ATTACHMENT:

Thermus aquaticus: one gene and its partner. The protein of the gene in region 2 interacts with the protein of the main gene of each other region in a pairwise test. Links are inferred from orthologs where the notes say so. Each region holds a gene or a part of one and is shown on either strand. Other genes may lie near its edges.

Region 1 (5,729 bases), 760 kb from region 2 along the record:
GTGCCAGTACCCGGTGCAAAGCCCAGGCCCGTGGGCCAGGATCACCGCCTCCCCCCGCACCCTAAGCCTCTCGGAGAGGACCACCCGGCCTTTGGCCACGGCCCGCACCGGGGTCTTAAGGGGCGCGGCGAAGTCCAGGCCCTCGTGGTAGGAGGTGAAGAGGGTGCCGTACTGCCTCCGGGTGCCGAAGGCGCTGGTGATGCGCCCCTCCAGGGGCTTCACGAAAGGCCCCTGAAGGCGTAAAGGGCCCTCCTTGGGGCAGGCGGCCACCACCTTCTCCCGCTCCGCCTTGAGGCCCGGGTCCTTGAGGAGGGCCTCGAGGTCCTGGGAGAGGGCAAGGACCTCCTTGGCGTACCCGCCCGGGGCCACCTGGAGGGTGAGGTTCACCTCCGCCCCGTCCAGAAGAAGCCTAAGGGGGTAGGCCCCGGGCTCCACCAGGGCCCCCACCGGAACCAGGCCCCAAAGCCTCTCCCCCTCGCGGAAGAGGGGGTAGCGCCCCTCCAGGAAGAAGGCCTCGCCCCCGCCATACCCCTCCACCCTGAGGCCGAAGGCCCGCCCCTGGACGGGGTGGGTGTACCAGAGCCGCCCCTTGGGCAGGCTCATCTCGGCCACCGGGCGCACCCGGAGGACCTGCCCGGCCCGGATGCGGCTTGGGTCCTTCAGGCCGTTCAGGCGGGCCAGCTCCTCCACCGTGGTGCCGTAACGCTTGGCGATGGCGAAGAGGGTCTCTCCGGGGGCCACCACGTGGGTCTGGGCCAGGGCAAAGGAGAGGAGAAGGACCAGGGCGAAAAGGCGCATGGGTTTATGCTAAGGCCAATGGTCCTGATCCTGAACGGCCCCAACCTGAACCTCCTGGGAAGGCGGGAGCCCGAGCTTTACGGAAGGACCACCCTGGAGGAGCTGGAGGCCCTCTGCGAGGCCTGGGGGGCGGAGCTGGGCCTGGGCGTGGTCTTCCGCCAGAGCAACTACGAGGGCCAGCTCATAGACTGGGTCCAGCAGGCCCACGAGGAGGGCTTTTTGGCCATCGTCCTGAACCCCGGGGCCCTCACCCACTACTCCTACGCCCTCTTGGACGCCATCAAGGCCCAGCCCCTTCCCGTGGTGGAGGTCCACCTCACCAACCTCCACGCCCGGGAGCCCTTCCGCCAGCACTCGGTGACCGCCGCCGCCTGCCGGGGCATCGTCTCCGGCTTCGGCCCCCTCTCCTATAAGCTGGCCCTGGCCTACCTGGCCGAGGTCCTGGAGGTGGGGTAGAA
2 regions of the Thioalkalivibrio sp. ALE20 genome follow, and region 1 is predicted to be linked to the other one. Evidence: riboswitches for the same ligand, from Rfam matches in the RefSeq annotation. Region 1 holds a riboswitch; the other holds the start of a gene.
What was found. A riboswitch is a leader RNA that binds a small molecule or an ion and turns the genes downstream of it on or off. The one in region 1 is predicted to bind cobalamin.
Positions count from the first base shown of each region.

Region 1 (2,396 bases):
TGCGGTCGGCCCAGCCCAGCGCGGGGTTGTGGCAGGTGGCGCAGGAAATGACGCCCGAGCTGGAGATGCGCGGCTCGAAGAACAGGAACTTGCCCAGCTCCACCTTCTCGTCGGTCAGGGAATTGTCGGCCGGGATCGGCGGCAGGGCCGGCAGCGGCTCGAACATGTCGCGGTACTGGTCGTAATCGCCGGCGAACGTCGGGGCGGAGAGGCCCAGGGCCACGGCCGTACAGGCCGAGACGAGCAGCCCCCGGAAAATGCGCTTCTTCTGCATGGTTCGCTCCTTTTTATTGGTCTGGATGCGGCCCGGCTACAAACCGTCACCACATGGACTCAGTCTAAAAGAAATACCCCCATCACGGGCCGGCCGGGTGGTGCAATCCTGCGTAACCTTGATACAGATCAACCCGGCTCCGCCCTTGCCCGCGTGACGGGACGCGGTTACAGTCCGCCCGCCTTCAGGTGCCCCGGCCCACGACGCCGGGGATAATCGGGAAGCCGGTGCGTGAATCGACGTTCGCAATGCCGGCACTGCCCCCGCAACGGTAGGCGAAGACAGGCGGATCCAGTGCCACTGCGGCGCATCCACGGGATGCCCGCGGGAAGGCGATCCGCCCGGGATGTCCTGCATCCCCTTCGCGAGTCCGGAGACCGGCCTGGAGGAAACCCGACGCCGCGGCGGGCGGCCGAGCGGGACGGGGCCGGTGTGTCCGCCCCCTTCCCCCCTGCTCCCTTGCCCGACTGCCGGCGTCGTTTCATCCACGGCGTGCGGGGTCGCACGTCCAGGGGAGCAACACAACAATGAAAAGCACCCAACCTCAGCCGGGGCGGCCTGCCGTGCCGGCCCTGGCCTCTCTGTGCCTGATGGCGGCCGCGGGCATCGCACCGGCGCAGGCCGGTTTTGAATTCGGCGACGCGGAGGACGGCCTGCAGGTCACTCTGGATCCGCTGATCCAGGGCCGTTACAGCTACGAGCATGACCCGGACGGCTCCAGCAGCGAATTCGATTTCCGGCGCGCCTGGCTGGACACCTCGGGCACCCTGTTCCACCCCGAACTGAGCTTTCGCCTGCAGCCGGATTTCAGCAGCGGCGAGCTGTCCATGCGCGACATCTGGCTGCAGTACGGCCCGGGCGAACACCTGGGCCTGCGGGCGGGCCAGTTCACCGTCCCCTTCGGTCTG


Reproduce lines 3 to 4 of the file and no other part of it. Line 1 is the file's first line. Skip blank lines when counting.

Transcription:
GTGCCAGTACCCGGTGCAAAGCCCAGGCCCGTGGGCCAGGATCACCGCCTCCCCCCGCACCCTAAGCCTCTCGGAGAGGACCACCCGGCCTTTGGCCACGGCCCGCACCGGGGTCTTAAGGGGCGCGGCGAAGTCCAGGCCCTCGTGGTAGGAGGTGAAGAGGGTGCCGTACTGCCTCCGGGTGCCGAAGGCGCTGGTGATGCGCCCCTCCAGGGGCTTCACGAAAGGCCCCTGAAGGCGTAAAGGGCCCTCCTTGGGGCAGGCGGCCACCACCTTCTCCCGCTCCGCCTTGAGGCCCGGGTCCTTGAGGAGGGCCTCGAGGTCCTGGGAGAGGGCAAGGACCTCCTTGGCGTACCCGCCCGGGGCCACCTGGAGGGTGAGGTTCACCTCCGCCCCGTCCAGAAGAAGCCTAAGGGGGTAGGCCCCGGGCTCCACCAGGGCCCCCACCGGAACCAGGCCCCAAAGCCTCTCCCCCTCGCGGAAGAGGGGGTAGCGCCCCTCCAGGAAGAAGGCCTCGCCCCCGCCATACCCCTCCACCCTGAGGCCGAAGGCCCGCCCCTGGACGGGGTGGGTGTACCAGAGCCGCCCCTTGGGCAGGCTCATCTCGGCCACCGGGCGCACCCGGAGGACCTGCCCGGCCCGGATGCGGCTTGGGTCCTTCAGGCCGTTCAGGCGGGCCAGCTCCTCCACCGTGGTGCCGTAACGCTTGGCGATGGCGAAGAGGGTCTCTCCGGGGGCCACCACGTGGGTCTGGGCCAGGGCAAAGGAGAGGAGAAGGACCAGGGCGAAAAGGCGCATGGGTTTATGCTAAGGCCAATGGTCCTGATCCTGAACGGCCCCAACCTGAACCTCCTGGGAAGGCGGGAGCCCGAGCTTTACGGAAGGACCACCCTGGAGGAGCTGGAGGCCCTCTGCGAGGCCTGGGGGGCGGAGCTGGGCCTGGGCGTGGTCTTCCGCCAGAGCAACTACGAGGGCCAGCTCATAGACTGGGTCCAGCAGGCCCACGAGGAGGGCTTTTTGGCCATCGTCCTGAACCCCGGGGCCCTCACCCACTACTCCTACGCCCTCTTGGACGCCATCAAGGCCCAGCCCCTTCCCGTGGTGGAGGTCCACCTCACCAACCTCCACGCCCGGGAGCCCTTCCGCCAGCACTCGGTGACCGCCGCCGCCTGCCGGGGCATCGTCTCCGGCTTCGGCCCCCTCTCCTATAAGCTGGCCCTGGCCTACCTGGCCGAGGTCCTGGAGGTGGGGTAGAA
2 regions of the Thioalkalivibrio sp. ALE20 genome follow, and region 1 is predicted to be linked to the other one. Evidence: riboswitches for the same ligand, from Rfam matches in the RefSeq annotation. Region 1 holds a riboswitch; the other holds the start of a gene.